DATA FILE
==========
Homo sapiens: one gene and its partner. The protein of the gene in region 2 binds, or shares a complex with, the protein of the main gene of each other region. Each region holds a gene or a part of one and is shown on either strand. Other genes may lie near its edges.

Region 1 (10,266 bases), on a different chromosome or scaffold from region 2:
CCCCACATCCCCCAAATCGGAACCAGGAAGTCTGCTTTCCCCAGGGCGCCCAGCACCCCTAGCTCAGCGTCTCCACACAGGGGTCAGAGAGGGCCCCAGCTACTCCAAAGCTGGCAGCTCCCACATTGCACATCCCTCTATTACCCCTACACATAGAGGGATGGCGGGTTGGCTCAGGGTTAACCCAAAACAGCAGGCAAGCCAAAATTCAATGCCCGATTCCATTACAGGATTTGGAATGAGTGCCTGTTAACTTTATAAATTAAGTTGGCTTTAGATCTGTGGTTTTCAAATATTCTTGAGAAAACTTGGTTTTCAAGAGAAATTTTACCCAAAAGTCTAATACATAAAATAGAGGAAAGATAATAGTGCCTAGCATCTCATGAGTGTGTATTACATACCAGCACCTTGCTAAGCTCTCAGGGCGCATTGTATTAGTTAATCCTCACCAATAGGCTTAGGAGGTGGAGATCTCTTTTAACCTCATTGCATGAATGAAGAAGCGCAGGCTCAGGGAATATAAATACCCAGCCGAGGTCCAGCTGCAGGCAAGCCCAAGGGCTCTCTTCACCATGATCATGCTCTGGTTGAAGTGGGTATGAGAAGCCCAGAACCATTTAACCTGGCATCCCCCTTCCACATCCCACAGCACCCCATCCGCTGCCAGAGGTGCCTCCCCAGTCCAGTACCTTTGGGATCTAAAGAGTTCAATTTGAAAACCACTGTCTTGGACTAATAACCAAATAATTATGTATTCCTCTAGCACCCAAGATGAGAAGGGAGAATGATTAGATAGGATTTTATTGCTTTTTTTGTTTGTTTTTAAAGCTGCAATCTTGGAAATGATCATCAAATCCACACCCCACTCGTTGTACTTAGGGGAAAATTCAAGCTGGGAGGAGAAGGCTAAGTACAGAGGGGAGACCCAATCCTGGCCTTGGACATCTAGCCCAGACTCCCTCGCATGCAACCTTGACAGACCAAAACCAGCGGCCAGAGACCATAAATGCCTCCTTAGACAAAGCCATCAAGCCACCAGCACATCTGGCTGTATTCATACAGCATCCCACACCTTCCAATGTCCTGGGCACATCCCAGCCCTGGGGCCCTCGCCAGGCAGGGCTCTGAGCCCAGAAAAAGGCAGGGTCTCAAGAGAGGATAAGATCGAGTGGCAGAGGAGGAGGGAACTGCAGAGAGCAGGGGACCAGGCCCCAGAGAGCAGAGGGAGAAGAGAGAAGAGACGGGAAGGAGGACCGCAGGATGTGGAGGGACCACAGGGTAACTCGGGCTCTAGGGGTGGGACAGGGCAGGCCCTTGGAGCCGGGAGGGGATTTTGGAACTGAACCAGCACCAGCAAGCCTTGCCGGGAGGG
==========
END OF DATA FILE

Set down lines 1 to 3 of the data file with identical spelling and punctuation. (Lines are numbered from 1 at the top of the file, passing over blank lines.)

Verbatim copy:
Homo sapiens: one gene and its partner. The protein of the gene in region 2 binds, or shares a complex with, the protein of the main gene of each other region. Each region holds a gene or a part of one and is shown on either strand. Other genes may lie near its edges.

Region 1 (10,266 bases), on a different chromosome or scaffold from region 2:
CCCCACATCCCCCAAATCGGAACCAGGAAGTCTGCTTTCCCCAGGGCGCCCAGCACCCCTAGCTCAGCGTCTCCACACAGGGGTCAGAGAGGGCCCCAGCTACTCCAAAGCTGGCAGCTCCCACATTGCACATCCCTCTATTACCCCTACACATAGAGGGATGGCGGGTTGGCTCAGGGTTAACCCAAAACAGCAGGCAAGCCAAAATTCAATGCCCGATTCCATTACAGGATTTGGAATGAGTGCCTGTTAACTTTATAAATTAAGTTGGCTTTAGATCTGTGGTTTTCAAATATTCTTGAGAAAACTTGGTTTTCAAGAGAAATTTTACCCAAAAGTCTAATACATAAAATAGAGGAAAGATAATAGTGCCTAGCATCTCATGAGTGTGTATTACATACCAGCACCTTGCTAAGCTCTCAGGGCGCATTGTATTAGTTAATCCTCACCAATAGGCTTAGGAGGTGGAGATCTCTTTTAACCTCATTGCATGAATGAAGAAGCGCAGGCTCAGGGAATATAAATACCCAGCCGAGGTCCAGCTGCAGGCAAGCCCAAGGGCTCTCTTCACCATGATCATGCTCTGGTTGAAGTGGGTATGAGAAGCCCAGAACCATTTAACCTGGCATCCCCCTTCCACATCCCACAGCACCCCATCCGCTGCCAGAGGTGCCTCCCCAGTCCAGTACCTTTGGGATCTAAAGAGTTCAATTTGAAAACCACTGTCTTGGACTAATAACCAAATAATTATGTATTCCTCTAGCACCCAAGATGAGAAGGGAGAATGATTAGATAGGATTTTATTGCTTTTTTTGTTTGTTTTTAAAGCTGCAATCTTGGAAATGATCATCAAATCCACACCCCACTCGTTGTACTTAGGGGAAAATTCAAGCTGGGAGGAGAAGGCTAAGTACAGAGGGGAGACCCAATCCTGGCCTTGGACATCTAGCCCAGACTCCCTCGCATGCAACCTTGACAGACCAAAACCAGCGGCCAGAGACCATAAATGCCTCCTTAGACAAAGCCATCAAGCCACCAGCACATCTGGCTGTATTCATACAGCATCCCACACCTTCCAATGTCCTGGGCACATCCCAGCCCTGGGGCCCTCGCCAGGCAGGGCTCTGAGCCCAGAAAAAGGCAGGGTCTCAAGAGAGGATAAGATCGAGTGGCAGAGGAGGAGGGAACTGCAGAGAGCAGGGGACCAGGCCCCAGAGAGCAGAGGGAGAAGAGAGAAGAGACGGGAAGGAGGACCGCAGGATGTGGAGGGACCACAGGGTAACTCGGGCTCTAGGGGTGGGACAGGGCAGGCCCTTGGAGCCGGGAGGGGATTTTGGAACTGAACCAGCACCAGCAAGCCTTGCCGGGAGGG